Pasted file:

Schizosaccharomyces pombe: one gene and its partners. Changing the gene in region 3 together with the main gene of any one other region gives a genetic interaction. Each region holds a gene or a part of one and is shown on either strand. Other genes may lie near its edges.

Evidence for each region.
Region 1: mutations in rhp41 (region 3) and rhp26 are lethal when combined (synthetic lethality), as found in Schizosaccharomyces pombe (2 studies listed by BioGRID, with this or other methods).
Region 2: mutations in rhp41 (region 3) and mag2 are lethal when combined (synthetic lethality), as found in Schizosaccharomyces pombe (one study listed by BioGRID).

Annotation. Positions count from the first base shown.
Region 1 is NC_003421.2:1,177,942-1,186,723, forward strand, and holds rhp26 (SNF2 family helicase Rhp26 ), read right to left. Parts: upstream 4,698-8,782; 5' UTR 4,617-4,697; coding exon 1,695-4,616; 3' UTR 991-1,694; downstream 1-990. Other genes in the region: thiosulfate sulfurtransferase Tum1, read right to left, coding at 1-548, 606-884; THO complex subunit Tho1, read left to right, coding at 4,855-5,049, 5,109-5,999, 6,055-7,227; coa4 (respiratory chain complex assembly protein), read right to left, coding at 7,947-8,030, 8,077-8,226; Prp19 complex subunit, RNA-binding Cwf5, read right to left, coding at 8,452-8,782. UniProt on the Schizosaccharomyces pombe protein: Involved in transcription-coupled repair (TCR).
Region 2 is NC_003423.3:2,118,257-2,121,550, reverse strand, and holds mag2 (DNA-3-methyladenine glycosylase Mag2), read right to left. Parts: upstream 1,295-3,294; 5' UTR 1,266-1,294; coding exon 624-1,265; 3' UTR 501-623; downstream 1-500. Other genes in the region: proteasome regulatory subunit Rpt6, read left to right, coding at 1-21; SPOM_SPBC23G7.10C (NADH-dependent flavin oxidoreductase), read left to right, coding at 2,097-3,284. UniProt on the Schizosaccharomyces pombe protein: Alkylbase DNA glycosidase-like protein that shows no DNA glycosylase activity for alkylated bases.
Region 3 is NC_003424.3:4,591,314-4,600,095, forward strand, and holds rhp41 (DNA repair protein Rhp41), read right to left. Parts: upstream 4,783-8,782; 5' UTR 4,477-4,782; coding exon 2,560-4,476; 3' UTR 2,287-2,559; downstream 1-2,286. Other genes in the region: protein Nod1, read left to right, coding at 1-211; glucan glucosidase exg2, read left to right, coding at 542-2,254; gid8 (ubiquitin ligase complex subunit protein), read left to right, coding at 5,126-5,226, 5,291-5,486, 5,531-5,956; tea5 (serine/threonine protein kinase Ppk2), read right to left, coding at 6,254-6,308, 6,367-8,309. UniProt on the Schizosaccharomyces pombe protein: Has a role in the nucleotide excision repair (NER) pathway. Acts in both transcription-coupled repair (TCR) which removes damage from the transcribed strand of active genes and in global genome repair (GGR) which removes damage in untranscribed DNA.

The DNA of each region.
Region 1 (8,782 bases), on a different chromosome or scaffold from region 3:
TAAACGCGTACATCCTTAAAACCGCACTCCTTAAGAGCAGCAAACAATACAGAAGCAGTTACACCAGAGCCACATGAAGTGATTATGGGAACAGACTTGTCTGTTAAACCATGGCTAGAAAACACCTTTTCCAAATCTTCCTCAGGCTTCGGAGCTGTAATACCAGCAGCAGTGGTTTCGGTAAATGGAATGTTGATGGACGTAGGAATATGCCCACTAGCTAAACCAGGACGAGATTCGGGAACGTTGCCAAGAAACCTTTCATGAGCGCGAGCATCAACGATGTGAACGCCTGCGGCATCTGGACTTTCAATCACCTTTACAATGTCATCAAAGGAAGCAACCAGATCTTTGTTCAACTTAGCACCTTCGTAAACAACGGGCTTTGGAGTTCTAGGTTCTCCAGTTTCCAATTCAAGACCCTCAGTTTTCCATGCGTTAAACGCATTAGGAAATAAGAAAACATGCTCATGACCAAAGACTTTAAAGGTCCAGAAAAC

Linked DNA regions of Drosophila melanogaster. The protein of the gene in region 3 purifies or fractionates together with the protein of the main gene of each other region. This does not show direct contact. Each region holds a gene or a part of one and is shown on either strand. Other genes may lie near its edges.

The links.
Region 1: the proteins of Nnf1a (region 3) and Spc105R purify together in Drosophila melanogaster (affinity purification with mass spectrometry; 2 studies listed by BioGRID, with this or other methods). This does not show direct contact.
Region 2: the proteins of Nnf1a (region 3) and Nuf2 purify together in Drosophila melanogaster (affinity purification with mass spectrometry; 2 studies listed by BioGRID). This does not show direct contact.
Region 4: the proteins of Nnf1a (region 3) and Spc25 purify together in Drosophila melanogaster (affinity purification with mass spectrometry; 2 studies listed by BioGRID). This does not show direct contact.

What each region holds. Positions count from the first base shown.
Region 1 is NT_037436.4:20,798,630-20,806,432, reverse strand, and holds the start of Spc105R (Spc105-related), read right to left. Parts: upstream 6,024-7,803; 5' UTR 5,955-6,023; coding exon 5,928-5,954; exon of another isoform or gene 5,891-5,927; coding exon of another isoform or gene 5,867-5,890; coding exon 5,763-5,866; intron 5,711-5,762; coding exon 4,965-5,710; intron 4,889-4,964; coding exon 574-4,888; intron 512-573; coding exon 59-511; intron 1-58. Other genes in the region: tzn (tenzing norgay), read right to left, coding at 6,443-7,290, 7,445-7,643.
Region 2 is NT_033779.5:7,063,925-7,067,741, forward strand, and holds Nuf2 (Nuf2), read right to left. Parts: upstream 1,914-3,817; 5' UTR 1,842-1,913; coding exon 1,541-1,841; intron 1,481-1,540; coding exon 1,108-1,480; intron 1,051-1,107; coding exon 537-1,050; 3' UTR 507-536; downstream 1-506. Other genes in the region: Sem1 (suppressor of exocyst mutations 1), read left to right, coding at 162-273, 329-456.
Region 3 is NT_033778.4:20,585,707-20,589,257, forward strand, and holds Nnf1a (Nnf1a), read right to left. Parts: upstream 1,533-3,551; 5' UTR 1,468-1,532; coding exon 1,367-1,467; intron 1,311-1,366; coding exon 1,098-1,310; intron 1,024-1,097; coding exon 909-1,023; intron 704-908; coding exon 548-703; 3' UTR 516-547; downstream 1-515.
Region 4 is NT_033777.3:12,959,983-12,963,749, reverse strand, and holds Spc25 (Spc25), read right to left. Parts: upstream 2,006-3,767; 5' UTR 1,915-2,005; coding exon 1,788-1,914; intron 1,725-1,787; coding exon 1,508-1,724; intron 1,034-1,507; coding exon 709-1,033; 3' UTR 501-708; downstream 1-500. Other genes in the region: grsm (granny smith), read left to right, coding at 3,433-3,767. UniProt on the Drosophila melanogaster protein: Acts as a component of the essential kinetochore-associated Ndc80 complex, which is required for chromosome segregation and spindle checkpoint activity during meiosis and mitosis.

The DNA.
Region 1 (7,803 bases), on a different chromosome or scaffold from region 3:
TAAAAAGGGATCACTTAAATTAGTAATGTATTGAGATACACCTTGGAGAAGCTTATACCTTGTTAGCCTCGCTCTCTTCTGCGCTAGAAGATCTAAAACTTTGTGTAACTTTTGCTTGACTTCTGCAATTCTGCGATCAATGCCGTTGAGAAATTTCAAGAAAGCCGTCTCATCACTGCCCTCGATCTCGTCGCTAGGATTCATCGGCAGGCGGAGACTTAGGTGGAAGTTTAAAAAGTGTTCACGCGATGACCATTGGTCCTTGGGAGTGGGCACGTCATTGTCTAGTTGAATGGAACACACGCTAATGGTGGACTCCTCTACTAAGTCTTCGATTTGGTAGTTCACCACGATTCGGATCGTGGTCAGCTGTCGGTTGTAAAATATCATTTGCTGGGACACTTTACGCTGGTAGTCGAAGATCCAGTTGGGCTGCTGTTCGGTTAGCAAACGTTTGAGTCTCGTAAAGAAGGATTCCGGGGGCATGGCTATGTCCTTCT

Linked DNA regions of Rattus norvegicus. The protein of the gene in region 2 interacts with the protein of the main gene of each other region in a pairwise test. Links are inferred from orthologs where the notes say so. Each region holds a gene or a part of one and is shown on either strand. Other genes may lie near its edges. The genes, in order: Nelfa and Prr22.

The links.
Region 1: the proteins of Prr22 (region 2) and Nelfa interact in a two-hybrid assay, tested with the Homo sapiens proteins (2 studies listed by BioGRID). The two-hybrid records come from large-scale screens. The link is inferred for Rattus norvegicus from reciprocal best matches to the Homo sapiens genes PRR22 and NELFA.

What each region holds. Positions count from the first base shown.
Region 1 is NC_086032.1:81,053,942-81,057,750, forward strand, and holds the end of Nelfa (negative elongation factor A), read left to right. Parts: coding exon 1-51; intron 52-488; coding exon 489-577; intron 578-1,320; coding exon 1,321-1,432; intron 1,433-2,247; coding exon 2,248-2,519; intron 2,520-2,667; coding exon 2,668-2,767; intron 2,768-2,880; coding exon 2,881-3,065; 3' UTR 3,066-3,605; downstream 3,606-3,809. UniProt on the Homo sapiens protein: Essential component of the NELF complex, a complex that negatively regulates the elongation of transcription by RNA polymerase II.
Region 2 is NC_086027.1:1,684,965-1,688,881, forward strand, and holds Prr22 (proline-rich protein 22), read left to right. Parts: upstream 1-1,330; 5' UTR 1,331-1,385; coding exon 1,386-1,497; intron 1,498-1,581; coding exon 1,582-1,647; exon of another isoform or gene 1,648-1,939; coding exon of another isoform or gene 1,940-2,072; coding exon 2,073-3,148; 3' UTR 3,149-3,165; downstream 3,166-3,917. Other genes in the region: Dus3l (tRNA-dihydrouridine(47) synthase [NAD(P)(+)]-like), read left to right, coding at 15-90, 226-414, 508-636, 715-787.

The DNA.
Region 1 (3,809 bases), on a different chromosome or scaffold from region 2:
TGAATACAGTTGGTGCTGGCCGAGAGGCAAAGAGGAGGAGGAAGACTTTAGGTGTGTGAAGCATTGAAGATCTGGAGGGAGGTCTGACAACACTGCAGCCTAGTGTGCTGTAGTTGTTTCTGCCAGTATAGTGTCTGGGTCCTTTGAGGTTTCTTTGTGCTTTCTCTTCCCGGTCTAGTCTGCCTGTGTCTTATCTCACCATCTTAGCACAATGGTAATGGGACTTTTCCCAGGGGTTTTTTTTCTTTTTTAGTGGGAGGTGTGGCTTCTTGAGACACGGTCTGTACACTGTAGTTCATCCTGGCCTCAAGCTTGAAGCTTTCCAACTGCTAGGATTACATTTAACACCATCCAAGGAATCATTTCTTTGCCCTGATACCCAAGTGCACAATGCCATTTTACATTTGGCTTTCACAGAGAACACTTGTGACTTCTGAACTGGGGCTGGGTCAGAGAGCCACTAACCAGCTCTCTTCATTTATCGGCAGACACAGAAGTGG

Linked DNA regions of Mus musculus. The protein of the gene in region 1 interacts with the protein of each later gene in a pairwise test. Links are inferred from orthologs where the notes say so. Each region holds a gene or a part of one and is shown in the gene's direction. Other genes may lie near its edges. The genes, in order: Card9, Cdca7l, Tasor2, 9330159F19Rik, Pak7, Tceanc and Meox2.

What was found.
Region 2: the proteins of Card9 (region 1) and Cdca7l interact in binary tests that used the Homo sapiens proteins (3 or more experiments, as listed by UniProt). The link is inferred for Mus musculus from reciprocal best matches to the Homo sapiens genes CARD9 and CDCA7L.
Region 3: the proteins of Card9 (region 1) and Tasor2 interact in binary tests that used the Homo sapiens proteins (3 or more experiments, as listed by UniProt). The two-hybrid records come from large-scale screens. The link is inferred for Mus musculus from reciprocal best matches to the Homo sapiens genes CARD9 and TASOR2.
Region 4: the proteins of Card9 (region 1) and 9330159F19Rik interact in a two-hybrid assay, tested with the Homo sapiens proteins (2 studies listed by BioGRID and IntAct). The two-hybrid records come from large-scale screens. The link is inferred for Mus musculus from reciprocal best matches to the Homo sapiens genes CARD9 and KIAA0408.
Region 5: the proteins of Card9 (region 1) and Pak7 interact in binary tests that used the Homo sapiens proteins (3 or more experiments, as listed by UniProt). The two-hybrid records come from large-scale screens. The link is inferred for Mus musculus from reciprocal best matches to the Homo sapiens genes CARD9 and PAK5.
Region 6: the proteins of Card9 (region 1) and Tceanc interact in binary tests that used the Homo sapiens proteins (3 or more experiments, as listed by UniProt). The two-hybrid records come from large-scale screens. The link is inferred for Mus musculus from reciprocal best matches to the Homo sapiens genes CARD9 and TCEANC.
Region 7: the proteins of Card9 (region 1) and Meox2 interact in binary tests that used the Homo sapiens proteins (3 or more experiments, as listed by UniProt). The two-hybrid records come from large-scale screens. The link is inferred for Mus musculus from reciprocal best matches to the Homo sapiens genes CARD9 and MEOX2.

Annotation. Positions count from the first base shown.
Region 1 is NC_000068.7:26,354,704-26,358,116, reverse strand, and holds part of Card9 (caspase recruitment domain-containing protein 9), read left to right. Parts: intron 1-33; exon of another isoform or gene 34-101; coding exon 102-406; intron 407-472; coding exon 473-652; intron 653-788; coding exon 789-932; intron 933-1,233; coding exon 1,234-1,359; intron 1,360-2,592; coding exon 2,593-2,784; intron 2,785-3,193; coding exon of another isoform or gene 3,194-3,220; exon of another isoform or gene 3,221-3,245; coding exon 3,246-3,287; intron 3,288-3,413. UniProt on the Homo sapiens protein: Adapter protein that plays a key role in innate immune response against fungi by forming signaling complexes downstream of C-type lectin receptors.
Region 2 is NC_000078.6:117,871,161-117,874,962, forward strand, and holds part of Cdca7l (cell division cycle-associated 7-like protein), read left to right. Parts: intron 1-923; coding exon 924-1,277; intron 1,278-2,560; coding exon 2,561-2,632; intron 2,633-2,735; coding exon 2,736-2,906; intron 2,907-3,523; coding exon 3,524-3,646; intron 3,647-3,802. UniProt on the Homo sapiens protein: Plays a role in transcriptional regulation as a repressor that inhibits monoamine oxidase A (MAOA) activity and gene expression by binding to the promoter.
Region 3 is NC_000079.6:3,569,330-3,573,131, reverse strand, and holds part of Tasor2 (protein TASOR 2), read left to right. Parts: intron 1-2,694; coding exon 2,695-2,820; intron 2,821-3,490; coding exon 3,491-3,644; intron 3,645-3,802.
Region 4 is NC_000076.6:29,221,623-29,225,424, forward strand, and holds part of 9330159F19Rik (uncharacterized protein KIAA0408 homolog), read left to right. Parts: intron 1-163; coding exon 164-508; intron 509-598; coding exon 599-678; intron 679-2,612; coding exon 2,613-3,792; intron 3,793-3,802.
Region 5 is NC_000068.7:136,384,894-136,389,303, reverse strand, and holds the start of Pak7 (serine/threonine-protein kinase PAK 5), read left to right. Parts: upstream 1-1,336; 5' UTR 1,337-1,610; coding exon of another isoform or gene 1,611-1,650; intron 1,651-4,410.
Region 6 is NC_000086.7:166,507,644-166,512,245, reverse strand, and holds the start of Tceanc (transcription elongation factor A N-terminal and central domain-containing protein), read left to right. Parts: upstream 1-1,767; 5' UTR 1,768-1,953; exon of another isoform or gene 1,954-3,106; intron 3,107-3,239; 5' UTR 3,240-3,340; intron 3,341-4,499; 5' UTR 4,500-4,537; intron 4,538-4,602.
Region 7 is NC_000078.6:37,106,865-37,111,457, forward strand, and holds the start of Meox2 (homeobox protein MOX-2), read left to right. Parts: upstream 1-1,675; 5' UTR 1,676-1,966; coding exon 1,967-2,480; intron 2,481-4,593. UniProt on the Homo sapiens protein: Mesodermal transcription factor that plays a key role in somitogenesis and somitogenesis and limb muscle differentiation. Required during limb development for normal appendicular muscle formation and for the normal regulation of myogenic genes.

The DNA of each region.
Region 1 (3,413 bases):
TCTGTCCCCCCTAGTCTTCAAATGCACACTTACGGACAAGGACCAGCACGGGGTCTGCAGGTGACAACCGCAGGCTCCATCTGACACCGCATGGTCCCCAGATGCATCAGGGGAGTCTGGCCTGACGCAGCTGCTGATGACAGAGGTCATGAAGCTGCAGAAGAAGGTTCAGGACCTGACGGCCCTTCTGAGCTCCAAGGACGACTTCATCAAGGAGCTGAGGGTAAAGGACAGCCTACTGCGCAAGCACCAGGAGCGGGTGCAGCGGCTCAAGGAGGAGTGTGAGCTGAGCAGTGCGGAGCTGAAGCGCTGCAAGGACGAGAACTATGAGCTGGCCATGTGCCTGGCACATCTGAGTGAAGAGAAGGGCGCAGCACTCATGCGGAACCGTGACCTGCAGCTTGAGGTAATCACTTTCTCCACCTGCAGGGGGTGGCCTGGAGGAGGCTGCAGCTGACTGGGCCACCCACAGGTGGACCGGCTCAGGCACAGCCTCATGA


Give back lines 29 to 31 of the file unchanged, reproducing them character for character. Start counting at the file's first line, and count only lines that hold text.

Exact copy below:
Region 1 is NC_086032.1:81,053,942-81,057,750, forward strand, and holds the end of Nelfa (negative elongation factor A), read left to right. Parts: coding exon 1-51; intron 52-488; coding exon 489-577; intron 578-1,320; coding exon 1,321-1,432; intron 1,433-2,247; coding exon 2,248-2,519; intron 2,520-2,667; coding exon 2,668-2,767; intron 2,768-2,880; coding exon 2,881-3,065; 3' UTR 3,066-3,605; downstream 3,606-3,809. UniProt on the Homo sapiens protein: Essential component of the NELF complex, a complex that negatively regulates the elongation of transcription by RNA polymerase II.
Region 2 is NC_086027.1:1,684,965-1,688,881, forward strand, and holds Prr22 (proline-rich protein 22), read left to right. Parts: upstream 1-1,330; 5' UTR 1,331-1,385; coding exon 1,386-1,497; intron 1,498-1,581; coding exon 1,582-1,647; exon of another isoform or gene 1,648-1,939; coding exon of another isoform or gene 1,940-2,072; coding exon 2,073-3,148; 3' UTR 3,149-3,165; downstream 3,166-3,917. Other genes in the region: Dus3l (tRNA-dihydrouridine(47) synthase [NAD(P)(+)]-like), read left to right, coding at 15-90, 226-414, 508-636, 715-787.

The DNA.